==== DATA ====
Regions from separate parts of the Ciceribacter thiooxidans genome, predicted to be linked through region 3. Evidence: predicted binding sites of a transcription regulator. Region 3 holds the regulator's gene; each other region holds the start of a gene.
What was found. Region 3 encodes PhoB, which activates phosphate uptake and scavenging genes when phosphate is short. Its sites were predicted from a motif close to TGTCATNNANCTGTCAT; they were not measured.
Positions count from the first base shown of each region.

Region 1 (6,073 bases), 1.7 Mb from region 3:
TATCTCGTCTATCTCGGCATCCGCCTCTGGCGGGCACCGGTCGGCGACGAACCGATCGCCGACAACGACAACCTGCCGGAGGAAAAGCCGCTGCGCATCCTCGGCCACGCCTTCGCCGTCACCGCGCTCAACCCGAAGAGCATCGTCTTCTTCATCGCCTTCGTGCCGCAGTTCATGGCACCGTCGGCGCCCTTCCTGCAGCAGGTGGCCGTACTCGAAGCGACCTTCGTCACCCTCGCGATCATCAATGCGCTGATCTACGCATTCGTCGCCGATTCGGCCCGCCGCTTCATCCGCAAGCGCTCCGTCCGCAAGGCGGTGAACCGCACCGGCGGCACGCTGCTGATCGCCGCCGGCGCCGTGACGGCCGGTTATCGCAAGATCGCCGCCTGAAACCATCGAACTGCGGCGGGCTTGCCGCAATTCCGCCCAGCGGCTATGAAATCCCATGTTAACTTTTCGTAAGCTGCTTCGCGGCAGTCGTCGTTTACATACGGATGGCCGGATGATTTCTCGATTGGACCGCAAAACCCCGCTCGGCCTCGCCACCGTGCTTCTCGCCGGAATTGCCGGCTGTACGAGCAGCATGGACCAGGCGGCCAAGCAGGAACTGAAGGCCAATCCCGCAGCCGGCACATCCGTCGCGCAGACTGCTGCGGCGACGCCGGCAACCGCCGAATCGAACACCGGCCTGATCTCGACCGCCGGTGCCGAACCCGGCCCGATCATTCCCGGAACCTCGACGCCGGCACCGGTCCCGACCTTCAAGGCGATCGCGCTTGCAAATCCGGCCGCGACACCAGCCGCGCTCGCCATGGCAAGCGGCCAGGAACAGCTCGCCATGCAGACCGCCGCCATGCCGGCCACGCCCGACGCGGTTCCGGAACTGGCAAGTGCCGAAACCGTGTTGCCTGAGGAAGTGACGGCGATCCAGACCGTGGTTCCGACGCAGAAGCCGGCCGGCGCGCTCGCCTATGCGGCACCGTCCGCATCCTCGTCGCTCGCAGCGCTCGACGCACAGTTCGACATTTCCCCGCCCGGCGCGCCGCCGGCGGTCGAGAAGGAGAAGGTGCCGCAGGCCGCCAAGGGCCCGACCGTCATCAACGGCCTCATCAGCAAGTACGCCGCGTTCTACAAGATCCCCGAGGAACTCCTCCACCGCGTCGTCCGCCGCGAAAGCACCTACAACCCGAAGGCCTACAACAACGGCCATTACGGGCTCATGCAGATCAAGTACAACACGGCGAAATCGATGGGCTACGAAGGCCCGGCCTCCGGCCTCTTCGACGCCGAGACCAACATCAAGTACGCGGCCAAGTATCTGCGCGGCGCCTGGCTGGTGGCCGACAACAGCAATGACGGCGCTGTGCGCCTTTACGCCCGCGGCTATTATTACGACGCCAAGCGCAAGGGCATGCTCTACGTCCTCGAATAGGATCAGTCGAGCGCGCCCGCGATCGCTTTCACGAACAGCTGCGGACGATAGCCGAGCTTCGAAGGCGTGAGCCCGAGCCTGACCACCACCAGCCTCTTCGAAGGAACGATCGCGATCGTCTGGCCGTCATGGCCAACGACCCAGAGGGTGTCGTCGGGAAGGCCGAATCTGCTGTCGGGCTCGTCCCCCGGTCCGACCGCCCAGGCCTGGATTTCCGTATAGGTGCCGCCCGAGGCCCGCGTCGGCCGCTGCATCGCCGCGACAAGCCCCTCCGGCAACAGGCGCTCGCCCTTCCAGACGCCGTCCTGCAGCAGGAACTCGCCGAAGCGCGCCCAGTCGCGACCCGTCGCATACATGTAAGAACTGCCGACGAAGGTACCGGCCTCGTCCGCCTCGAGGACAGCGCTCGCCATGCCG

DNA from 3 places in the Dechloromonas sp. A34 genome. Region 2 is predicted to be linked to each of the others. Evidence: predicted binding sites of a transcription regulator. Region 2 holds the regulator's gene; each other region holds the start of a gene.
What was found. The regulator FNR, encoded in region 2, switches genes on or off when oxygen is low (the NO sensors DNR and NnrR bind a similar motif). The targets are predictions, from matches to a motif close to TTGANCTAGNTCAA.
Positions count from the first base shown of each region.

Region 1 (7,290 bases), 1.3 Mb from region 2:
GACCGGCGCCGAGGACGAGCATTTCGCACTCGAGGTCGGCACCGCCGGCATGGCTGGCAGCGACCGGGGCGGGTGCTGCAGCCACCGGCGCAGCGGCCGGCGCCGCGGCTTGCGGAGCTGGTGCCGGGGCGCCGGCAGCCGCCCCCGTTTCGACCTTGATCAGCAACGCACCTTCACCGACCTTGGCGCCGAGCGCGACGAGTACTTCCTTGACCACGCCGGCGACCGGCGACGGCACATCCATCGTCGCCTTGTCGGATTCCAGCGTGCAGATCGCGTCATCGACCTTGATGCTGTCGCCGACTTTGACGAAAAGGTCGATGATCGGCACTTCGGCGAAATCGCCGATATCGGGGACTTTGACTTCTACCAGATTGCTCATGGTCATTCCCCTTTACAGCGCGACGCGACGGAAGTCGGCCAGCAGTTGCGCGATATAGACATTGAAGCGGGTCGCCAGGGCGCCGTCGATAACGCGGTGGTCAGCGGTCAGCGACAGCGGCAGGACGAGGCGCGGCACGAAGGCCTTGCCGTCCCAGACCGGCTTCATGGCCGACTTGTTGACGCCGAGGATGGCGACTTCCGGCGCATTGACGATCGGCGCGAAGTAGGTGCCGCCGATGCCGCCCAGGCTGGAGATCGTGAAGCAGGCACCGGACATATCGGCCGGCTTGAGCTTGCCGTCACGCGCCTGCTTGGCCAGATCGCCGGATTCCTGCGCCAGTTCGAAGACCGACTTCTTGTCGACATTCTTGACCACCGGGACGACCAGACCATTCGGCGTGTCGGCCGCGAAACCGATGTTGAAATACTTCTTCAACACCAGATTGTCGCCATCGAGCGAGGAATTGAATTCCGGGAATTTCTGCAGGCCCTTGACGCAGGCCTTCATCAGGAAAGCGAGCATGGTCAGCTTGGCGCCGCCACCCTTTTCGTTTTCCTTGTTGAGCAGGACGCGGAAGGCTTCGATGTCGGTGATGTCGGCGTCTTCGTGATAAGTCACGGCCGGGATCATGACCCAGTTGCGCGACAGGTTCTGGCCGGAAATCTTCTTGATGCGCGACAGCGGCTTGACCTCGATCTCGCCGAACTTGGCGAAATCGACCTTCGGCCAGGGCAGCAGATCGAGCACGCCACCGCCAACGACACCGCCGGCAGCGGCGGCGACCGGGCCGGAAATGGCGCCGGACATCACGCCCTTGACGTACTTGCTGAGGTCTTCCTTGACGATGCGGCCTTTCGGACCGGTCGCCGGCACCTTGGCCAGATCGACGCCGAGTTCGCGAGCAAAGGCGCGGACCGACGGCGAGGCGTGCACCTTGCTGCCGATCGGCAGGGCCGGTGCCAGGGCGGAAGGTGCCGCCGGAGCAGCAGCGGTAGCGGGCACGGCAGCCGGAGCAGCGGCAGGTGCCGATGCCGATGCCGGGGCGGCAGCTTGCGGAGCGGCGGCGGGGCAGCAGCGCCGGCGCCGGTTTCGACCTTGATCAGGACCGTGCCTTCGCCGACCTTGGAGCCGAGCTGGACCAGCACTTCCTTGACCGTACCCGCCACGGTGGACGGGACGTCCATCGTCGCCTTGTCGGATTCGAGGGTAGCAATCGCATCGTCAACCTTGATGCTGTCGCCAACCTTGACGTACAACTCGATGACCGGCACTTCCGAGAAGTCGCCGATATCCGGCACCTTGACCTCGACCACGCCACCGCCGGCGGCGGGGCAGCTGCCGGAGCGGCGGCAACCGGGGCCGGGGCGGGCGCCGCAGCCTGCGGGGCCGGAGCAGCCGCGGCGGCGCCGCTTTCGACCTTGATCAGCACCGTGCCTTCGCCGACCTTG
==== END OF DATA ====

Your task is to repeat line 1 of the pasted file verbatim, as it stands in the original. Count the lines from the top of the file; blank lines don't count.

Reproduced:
Regions from separate parts of the Ciceribacter thiooxidans genome, predicted to be linked through region 3. Evidence: predicted binding sites of a transcription regulator. Region 3 holds the regulator's gene; each other region holds the start of a gene.